Expert In Cybersecurity Warns About Dangers of Big Data

In an interview with Dan Bongino, Cybersecurity expert Morgan Wright warned that the United States was going down a dangerous path with regard to big data collection. He warned that the lines were being blurred about what federal agencies could do as part of mass surveillance, noting he did not want the US to turn into China or North Korea.

This is not a new debate. After 9/11, Congress passed the Patriot Act, which expanded the ability of the government to pry into the lives of its citizens. Even in 2001, the government had very sophisticated technology to monitor cell and internet traffic. Those capabilities have grown exponentially.

To add to the complexity of the situation, Americans are voluntarily providing massive amounts of information through mobile apps and social media usage. Those companies, in turn, package all of your data and sell it, with your permission, of course. The government cannot take your data in violation of the Fourth Amendment and various privacy laws, but it can lawfully buy it.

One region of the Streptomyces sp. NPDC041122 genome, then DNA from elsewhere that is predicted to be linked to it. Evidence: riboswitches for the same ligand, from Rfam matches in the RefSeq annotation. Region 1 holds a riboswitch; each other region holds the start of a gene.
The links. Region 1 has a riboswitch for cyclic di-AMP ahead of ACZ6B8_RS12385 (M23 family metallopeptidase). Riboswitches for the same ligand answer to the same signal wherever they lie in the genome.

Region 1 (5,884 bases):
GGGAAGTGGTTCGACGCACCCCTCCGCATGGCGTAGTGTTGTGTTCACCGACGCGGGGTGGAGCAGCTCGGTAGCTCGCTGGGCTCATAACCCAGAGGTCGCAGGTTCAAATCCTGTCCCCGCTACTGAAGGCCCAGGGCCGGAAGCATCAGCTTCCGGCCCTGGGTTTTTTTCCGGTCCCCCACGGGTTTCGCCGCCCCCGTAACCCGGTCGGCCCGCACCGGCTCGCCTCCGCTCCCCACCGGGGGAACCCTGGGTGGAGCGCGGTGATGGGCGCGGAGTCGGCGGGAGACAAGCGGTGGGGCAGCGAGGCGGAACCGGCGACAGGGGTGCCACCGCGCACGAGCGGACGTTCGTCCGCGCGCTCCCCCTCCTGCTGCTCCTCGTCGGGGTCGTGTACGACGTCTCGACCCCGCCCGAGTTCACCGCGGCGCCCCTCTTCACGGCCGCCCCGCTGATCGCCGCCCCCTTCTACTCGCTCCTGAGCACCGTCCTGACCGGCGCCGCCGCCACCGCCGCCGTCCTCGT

The Covid pandemic has revealed the natural tendencies of governments to impose authoritarian measures on their citizens and reduce their freedoms. Although most Americans have started to return to normal life, there is momentum to the restrictions that the various governments had in place. Once a power is used by the government, it loathes to give it up.

This concept applies to surveillance as well. When a line is crossed by the government that it should not have, it makes it that much easier to cross it again. The United States is one of the few governments in the world that at least makes a show of not trying to invade its citizen’s privacy. Our freedoms depend on a government that engages in restraint. The more hyperbolic our political class becomes, the more we should fear overreach by the government. The abuses against Former President Trump and his campaign are prime examples.

At the beginning of his campaign, Trump claimed he was being spied upon. Most observers in the media dismissed the claim because they were operating under an old paradigm. Now it is accepted that the spying on his campaign happened. We need to get to a place where something like that becomes taboo again. Unfortunately, we are moving in the wrong direction. Unless privacy becomes of paramount importance to all Americans, we will inch ever closer to being like China or North Korea.